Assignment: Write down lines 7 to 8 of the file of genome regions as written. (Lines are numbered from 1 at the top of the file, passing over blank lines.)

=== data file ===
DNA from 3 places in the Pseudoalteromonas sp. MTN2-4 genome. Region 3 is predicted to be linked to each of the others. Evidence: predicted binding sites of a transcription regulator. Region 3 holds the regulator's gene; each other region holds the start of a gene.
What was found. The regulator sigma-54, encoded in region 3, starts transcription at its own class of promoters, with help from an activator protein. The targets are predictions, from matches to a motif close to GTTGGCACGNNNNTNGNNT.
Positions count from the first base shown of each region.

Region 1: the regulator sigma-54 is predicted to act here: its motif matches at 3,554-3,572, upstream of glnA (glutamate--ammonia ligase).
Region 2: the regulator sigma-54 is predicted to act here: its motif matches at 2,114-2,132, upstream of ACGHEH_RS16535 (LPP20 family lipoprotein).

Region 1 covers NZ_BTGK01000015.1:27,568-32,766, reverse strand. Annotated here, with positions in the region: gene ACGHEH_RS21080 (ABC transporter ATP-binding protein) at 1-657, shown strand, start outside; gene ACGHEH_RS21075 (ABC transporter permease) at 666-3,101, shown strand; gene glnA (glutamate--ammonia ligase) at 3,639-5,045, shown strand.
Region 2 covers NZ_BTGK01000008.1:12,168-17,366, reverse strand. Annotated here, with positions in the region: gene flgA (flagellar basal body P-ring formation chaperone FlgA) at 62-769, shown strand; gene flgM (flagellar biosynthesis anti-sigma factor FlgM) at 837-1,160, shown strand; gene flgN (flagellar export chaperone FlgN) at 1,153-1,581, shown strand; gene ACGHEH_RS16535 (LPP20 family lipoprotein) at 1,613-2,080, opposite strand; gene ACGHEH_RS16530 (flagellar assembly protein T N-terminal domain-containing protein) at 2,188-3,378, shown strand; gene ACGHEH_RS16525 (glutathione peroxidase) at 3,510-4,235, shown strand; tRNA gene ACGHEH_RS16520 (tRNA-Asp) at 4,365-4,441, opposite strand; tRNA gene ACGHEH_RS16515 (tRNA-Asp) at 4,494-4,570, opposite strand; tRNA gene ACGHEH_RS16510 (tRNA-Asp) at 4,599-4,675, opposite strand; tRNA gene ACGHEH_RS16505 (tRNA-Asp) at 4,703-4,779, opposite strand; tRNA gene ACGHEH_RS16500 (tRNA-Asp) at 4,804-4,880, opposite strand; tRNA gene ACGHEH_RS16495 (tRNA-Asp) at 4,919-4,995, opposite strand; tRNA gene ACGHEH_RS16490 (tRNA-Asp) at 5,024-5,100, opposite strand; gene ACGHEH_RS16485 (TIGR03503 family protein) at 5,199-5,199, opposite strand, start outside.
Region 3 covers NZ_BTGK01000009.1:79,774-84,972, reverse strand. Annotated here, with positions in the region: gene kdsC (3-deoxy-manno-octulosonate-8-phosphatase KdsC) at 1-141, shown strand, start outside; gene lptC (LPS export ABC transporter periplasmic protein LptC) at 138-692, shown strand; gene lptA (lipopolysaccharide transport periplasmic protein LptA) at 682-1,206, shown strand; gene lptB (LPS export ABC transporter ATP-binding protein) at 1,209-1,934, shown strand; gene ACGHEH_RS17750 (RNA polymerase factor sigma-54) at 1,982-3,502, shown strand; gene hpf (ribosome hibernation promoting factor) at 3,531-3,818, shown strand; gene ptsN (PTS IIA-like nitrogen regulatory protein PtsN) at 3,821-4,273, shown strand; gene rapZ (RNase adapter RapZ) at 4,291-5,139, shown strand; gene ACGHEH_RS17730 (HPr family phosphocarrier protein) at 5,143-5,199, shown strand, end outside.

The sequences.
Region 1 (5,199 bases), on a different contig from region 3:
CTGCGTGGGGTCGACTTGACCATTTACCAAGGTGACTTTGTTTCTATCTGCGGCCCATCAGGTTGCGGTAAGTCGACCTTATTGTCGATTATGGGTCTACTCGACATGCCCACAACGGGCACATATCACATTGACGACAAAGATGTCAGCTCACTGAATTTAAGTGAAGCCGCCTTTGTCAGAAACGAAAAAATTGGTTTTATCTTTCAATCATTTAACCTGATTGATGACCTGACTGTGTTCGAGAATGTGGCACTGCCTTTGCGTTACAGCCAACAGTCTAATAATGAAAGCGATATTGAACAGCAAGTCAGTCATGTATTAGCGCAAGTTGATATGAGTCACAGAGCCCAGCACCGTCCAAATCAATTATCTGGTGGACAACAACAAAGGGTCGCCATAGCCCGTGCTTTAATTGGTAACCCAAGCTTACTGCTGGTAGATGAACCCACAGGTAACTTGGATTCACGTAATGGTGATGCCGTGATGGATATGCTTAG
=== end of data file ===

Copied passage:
Region 2 covers NZ_BTGK01000008.1:12,168-17,366, reverse strand. Annotated here, with positions in the region: gene flgA (flagellar basal body P-ring formation chaperone FlgA) at 62-769, shown strand; gene flgM (flagellar biosynthesis anti-sigma factor FlgM) at 837-1,160, shown strand; gene flgN (flagellar export chaperone FlgN) at 1,153-1,581, shown strand; gene ACGHEH_RS16535 (LPP20 family lipoprotein) at 1,613-2,080, opposite strand; gene ACGHEH_RS16530 (flagellar assembly protein T N-terminal domain-containing protein) at 2,188-3,378, shown strand; gene ACGHEH_RS16525 (glutathione peroxidase) at 3,510-4,235, shown strand; tRNA gene ACGHEH_RS16520 (tRNA-Asp) at 4,365-4,441, opposite strand; tRNA gene ACGHEH_RS16515 (tRNA-Asp) at 4,494-4,570, opposite strand; tRNA gene ACGHEH_RS16510 (tRNA-Asp) at 4,599-4,675, opposite strand; tRNA gene ACGHEH_RS16505 (tRNA-Asp) at 4,703-4,779, opposite strand; tRNA gene ACGHEH_RS16500 (tRNA-Asp) at 4,804-4,880, opposite strand; tRNA gene ACGHEH_RS16495 (tRNA-Asp) at 4,919-4,995, opposite strand; tRNA gene ACGHEH_RS16490 (tRNA-Asp) at 5,024-5,100, opposite strand; gene ACGHEH_RS16485 (TIGR03503 family protein) at 5,199-5,199, opposite strand, start outside.
Region 3 covers NZ_BTGK01000009.1:79,774-84,972, reverse strand. Annotated here, with positions in the region: gene kdsC (3-deoxy-manno-octulosonate-8-phosphatase KdsC) at 1-141, shown strand, start outside; gene lptC (LPS export ABC transporter periplasmic protein LptC) at 138-692, shown strand; gene lptA (lipopolysaccharide transport periplasmic protein LptA) at 682-1,206, shown strand; gene lptB (LPS export ABC transporter ATP-binding protein) at 1,209-1,934, shown strand; gene ACGHEH_RS17750 (RNA polymerase factor sigma-54) at 1,982-3,502, shown strand; gene hpf (ribosome hibernation promoting factor) at 3,531-3,818, shown strand; gene ptsN (PTS IIA-like nitrogen regulatory protein PtsN) at 3,821-4,273, shown strand; gene rapZ (RNase adapter RapZ) at 4,291-5,139, shown strand; gene ACGHEH_RS17730 (HPr family phosphocarrier protein) at 5,143-5,199, shown strand, end outside.